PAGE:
Before I jump into the blog post, I wanted to explain my limited blogging this summer. As my husband and I age, we have made a conscious commitment to being “lifetime learners.”  He accomplishes this by continuing to consult in the nuclear cleanup field at Hanford, and in a moment of temporary insanity last June, I enrolled in a six-week Geology class at Washington State University, Tri Cities. This was normally a 15-week semester curriculum, condensed into six weeks for the summer session. Needless to say, between daily classes, plus six hours of lab per week, it was intense! But it was also so stimulating to be back in college around much younger students, and learning about something totally new to me. Aided by some good notetaking, extra credit projects, and my husband’s eagerness to accompany me on a couple of field trips, I got an A in the class. I’m not going to lie…that felt pretty good!

With my confidence bolstered, I am taking more classes in the fall, including a Business Management class in wine tasting and food pairings. When my advisor suggested it, I was stunned that you could actually get credits for that, and told her the class “had my name written all over it.” I’m also venturing into the Fine Arts with a studio drawing class, and a History class on migration and immigration that sounds very interesting. I will continue to blog as often as possible, in large part because I miss the creative expression and the connection with all of you. So bear with me as I try to keep my brain active:)

Today I have a super easy DIY that even the “non-crafter” can make. In fact, it is so simple that it would make a nice project to do with the kiddos while they are home these last couple of weeks of summer.

First, a little back story on how I came up with this idea. I found some cool little 3×5 pages with typewrite looking quotes on them at a local home décor store. I think they were on sale for 25 cents each, so I snapped up several, carefully selecting ones that weren’t too wordy. Initially, I thought I would just frame them on a parchment background in a standard frame. But then, while going through my craft drawers, I found a box of silver clips left over from another project, and the lightbulb went off. If I combined the clip with the quote, they could work in a shadow box. So off to the craft store I went!

At our local Craft Warehouse, they had black, brown, and white shadow boxes on sale for $5 each, so I scooped up a few. For the background, I selected some pieces of scrapbook paper that weren’t so busy that they would detract from the wording. The purpose of the craft paper is mainly to provide a finished background for the quote, so any paper would work, including gift wrap.

The list of supplies needed are:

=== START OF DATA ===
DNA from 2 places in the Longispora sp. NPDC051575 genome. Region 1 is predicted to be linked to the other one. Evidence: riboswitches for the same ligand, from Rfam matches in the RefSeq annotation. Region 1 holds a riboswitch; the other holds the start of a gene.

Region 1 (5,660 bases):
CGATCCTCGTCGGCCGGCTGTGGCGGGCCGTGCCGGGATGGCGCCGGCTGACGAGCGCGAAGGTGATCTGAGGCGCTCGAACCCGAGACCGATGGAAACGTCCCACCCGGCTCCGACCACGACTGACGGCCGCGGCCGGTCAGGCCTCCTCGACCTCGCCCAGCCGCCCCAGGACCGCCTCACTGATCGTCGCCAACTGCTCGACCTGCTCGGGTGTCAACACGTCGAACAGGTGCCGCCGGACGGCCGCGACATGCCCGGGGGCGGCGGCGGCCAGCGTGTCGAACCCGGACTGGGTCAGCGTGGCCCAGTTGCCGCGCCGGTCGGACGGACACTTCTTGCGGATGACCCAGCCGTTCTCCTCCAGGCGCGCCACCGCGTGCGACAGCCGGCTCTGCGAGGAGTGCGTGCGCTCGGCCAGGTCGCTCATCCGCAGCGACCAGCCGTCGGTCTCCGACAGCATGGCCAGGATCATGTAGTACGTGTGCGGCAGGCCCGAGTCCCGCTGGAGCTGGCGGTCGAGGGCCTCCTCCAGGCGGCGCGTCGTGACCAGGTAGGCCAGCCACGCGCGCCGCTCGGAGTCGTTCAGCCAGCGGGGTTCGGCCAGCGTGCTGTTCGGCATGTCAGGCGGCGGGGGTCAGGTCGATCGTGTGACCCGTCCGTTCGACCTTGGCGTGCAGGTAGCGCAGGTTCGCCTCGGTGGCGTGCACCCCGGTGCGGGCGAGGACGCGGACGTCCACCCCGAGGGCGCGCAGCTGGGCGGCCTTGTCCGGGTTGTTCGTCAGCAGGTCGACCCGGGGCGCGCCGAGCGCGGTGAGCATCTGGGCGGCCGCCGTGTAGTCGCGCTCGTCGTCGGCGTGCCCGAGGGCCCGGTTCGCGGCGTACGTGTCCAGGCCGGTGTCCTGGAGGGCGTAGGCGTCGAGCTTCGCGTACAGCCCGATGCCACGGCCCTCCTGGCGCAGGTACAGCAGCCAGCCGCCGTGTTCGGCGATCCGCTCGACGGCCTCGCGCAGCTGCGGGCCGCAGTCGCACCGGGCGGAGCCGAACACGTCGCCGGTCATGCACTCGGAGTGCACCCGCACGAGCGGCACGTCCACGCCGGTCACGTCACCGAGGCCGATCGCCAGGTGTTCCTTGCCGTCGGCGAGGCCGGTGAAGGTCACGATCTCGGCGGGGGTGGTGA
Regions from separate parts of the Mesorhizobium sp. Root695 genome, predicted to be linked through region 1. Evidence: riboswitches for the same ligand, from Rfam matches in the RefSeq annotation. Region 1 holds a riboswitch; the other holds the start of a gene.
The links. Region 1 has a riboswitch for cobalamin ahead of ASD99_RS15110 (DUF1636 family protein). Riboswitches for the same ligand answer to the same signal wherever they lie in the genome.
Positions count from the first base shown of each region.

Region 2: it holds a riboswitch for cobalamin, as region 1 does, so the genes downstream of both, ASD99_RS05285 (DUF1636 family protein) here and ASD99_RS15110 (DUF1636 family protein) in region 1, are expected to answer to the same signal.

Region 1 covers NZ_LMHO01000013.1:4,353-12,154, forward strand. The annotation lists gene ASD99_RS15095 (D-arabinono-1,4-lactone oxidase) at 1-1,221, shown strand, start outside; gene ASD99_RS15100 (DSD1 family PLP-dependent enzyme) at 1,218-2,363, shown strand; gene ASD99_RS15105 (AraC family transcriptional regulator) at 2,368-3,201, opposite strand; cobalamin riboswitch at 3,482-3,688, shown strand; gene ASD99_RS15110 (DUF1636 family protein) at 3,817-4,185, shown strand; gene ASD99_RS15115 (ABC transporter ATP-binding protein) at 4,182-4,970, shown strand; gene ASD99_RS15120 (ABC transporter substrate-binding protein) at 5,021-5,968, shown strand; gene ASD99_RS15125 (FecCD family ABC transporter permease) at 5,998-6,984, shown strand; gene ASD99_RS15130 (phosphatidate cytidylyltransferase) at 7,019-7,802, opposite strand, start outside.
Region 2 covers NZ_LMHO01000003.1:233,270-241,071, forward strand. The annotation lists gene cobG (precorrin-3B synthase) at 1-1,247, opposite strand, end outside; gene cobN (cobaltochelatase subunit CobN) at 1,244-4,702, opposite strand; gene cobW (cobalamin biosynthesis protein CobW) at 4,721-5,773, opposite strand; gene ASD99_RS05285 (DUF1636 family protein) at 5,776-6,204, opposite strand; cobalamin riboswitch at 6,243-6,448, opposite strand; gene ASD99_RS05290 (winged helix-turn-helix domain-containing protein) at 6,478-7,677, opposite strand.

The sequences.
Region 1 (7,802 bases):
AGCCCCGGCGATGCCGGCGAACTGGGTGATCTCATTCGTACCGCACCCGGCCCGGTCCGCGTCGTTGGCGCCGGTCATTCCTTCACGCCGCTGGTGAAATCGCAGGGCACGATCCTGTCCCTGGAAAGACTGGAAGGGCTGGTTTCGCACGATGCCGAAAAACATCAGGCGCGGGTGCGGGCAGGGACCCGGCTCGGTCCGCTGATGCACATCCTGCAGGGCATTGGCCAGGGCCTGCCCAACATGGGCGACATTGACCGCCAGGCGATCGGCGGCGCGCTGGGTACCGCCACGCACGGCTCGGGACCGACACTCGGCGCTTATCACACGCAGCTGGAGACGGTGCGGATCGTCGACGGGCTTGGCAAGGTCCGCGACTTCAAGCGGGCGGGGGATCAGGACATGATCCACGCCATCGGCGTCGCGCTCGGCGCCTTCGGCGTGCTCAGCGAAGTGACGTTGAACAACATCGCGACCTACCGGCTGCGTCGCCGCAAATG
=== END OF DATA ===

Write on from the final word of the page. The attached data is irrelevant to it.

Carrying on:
Shadow boxes (mine are square), scrapbook paper, metal clips, quotes on cardstock or other vintage paper, tape or glue stick, and hot glue. That’s it!

The assembly is pretty straight forward. Cut the scrapbook paper to fit your shadowbox frame and attach to the back using two-sided tape or a glue stick. Insert your quote into the clip and attach to the back with a glue gun. Embellish the collage with charms, buttons, keys, or any other ephemera you find laying around. It was fun for me to figure out words to spell with my assortment of Scrabble letters. When you are happy with your collage, assemble the shadowbox using the hardware on the back. And, ta-da….you’re done!

A couple of side notes on putting the boxes together. To create more dimension, I used some double-sided sticky circles that you can attach to any of the papers to bring them away from the surface. This creates a feeling of depth and makes the display more interesting. Second, there are no boundaries as to what you can use for embellishments. House numbers, keys, stamps, charms, old music sheets, etc. For one of the boxes, I used a couple of paint chips that I had from the hardware store. I’m sure Ralph Lauren would be so pleased:) Just be forewarned…when you are working on a collage project, your table will look like a bomb went off on it, but that’s part of the creative process and the fun.

These little shadowboxes are pretty cute and super versatile. The possibilities for personalization are unlimited, just by changing the frame, the scrapbook paper, and the quote or wording. If you don’t happen to run across ready-made quote papers as I did, they are simple to create yourself using interesting fonts on cardstock, parchment, or the paper of your choice. When I decided to use the small padlocks and keys that my mother had given me from old luggage, I looked up a quote that talked about “unlocking the key” and I had found my theme. The clips can be painted a different color (I did some in gold, but rusty or a bright color would be fun, depending on your look) and the entire thing can be geared toward the recipient for a truly custom gift.

This concept could be taken a step further by looking up quotes for a teacher, grandmother, etc. and then using for an end-of-school teacher gift or Mother’s Day present. A wedding invitation, backed with scrapbook paper in the wedding colors would be a meaningful gift, as well. In a guest room, you could print the Wi-Fi password and shadowbox that. Likewise, your family monogram, with an interesting background could make a nice addition to a collage wall.

By now, I’m sure you get the idea. For a very small investment, you can create art for your home, inspirational words for your guests, or a thoughtful gift, all with a minimal investment. There is just something about putting something under glass that takes it to another level. So, come on… It’s time to get shadowboxing!!

Good tidings,


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